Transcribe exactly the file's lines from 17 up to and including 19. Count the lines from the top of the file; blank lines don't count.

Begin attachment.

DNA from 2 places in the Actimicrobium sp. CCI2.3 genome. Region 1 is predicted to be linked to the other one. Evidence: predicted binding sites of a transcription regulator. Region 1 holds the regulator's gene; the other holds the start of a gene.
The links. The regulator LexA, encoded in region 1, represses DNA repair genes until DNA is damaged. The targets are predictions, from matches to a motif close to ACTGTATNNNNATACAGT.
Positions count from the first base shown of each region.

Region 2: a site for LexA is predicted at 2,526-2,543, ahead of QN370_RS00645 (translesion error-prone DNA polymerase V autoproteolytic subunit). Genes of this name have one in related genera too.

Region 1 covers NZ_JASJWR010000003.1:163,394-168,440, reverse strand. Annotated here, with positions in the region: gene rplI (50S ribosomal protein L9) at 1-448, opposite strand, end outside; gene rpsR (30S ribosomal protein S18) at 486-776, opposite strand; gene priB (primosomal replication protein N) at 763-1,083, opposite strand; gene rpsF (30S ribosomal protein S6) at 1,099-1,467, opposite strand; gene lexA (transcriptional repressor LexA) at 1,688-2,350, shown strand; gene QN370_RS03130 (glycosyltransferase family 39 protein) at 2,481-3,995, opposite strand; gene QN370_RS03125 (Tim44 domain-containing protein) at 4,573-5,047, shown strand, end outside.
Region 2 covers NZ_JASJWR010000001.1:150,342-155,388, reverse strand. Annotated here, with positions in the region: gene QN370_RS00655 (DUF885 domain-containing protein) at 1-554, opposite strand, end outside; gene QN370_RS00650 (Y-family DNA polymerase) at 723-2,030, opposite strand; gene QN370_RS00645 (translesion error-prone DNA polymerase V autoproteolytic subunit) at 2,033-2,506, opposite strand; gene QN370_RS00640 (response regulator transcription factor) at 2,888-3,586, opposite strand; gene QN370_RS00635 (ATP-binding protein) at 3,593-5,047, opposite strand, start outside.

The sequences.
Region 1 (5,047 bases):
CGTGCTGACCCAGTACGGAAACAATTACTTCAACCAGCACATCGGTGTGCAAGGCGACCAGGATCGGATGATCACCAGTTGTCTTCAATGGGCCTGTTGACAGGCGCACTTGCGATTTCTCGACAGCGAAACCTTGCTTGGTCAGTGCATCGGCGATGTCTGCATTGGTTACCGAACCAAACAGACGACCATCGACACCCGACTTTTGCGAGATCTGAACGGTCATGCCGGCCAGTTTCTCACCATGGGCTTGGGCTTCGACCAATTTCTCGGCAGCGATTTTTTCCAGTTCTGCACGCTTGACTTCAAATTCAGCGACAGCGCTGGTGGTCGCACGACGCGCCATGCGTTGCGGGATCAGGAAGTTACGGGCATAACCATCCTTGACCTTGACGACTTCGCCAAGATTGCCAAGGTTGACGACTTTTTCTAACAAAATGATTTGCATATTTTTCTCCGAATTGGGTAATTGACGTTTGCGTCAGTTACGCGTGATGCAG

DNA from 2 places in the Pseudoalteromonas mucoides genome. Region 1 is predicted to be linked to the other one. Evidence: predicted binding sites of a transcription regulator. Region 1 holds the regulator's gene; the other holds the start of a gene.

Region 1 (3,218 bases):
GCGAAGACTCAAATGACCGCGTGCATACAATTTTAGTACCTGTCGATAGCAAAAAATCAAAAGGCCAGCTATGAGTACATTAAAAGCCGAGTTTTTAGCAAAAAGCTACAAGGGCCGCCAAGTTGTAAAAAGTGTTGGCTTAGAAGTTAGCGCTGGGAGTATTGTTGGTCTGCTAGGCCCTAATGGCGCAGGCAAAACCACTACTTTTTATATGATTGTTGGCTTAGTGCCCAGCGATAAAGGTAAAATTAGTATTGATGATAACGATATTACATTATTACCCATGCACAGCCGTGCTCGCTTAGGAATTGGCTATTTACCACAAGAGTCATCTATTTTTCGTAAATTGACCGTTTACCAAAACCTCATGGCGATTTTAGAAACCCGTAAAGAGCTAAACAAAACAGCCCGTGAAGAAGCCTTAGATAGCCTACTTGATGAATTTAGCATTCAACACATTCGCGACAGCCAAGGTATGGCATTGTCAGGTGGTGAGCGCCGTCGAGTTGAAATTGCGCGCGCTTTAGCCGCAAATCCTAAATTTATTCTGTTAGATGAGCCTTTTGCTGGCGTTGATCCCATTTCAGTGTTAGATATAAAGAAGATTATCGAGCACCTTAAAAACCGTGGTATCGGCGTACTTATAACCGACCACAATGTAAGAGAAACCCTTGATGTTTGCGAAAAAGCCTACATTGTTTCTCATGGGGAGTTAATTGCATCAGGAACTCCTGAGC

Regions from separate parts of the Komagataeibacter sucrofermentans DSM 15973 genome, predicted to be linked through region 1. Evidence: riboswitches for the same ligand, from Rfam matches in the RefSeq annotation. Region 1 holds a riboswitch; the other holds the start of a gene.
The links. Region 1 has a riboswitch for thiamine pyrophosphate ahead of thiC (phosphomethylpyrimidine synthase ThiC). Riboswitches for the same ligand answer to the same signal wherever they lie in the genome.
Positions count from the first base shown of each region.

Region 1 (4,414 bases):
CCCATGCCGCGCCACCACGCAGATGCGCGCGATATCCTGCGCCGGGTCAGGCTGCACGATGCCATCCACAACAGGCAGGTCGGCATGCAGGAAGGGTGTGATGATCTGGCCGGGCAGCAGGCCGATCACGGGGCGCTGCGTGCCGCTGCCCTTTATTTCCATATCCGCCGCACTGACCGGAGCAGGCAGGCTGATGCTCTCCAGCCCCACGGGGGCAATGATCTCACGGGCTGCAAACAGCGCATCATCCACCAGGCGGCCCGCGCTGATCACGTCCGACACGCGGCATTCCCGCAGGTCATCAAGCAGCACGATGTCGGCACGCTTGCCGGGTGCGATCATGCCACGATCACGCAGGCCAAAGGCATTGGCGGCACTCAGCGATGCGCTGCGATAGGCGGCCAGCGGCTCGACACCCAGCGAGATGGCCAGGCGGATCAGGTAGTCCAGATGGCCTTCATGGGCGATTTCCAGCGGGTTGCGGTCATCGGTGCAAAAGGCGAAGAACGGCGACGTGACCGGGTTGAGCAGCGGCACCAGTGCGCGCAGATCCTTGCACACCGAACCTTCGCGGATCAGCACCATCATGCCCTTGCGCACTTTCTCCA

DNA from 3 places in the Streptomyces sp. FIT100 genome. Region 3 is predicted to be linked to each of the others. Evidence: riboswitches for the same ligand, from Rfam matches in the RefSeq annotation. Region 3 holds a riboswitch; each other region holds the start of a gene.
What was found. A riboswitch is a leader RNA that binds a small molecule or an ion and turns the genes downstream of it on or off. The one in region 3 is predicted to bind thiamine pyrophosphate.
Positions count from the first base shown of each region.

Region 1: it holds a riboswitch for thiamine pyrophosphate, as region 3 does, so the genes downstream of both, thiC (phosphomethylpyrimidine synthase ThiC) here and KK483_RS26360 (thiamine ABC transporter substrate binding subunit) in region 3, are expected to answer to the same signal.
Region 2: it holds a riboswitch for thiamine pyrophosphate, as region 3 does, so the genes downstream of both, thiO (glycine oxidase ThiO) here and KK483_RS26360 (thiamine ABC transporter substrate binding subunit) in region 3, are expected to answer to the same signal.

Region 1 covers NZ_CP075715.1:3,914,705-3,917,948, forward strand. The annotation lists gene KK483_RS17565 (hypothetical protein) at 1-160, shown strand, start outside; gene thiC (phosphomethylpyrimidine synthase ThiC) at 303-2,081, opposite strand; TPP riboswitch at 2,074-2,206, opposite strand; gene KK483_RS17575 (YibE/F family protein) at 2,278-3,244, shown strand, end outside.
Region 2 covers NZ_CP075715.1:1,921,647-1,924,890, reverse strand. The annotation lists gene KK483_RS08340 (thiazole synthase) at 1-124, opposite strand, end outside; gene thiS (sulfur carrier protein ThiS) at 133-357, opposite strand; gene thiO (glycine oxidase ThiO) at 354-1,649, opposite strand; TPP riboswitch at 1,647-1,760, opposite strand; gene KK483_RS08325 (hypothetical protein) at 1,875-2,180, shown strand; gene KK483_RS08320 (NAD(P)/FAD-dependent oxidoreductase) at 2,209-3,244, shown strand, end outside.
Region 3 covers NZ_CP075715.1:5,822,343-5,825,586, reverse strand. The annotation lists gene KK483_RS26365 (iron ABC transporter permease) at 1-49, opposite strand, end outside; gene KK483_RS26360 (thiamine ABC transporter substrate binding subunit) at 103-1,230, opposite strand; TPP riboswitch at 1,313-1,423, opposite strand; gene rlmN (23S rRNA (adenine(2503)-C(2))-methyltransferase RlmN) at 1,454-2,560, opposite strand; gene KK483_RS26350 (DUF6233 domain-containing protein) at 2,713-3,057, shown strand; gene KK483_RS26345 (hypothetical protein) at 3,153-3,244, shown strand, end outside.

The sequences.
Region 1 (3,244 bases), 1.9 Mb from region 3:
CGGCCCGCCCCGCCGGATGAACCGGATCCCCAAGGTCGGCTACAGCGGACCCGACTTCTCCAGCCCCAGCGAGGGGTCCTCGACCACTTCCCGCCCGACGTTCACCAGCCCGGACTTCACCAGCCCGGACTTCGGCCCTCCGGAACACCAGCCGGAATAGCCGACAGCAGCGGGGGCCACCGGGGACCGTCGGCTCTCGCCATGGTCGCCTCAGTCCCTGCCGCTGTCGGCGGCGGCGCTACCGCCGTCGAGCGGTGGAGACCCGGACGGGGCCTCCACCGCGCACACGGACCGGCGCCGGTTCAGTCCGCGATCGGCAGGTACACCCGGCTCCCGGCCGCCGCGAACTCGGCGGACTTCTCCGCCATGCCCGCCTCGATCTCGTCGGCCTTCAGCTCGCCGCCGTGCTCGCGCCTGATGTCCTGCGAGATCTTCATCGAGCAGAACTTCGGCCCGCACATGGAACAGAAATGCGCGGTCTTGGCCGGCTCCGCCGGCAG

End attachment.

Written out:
CCCATGCCGCGCCACCACGCAGATGCGCGCGATATCCTGCGCCGGGTCAGGCTGCACGATGCCATCCACAACAGGCAGGTCGGCATGCAGGAAGGGTGTGATGATCTGGCCGGGCAGCAGGCCGATCACGGGGCGCTGCGTGCCGCTGCCCTTTATTTCCATATCCGCCGCACTGACCGGAGCAGGCAGGCTGATGCTCTCCAGCCCCACGGGGGCAATGATCTCACGGGCTGCAAACAGCGCATCATCCACCAGGCGGCCCGCGCTGATCACGTCCGACACGCGGCATTCCCGCAGGTCATCAAGCAGCACGATGTCGGCACGCTTGCCGGGTGCGATCATGCCACGATCACGCAGGCCAAAGGCATTGGCGGCACTCAGCGATGCGCTGCGATAGGCGGCCAGCGGCTCGACACCCAGCGAGATGGCCAGGCGGATCAGGTAGTCCAGATGGCCTTCATGGGCGATTTCCAGCGGGTTGCGGTCATCGGTGCAAAAGGCGAAGAACGGCGACGTGACCGGGTTGAGCAGCGGCACCAGTGCGCGCAGATCCTTGCACACCGAACCTTCGCGGATCAGCACCATCATGCCCTTGCGCACTTTCTCCA

DNA from 3 places in the Streptomyces sp. FIT100 genome. Region 3 is predicted to be linked to each of the others. Evidence: riboswitches for the same ligand, from Rfam matches in the RefSeq annotation. Region 3 holds a riboswitch; each other region holds the start of a gene.
What was found. A riboswitch is a leader RNA that binds a small molecule or an ion and turns the genes downstream of it on or off. The one in region 3 is predicted to bind thiamine pyrophosphate.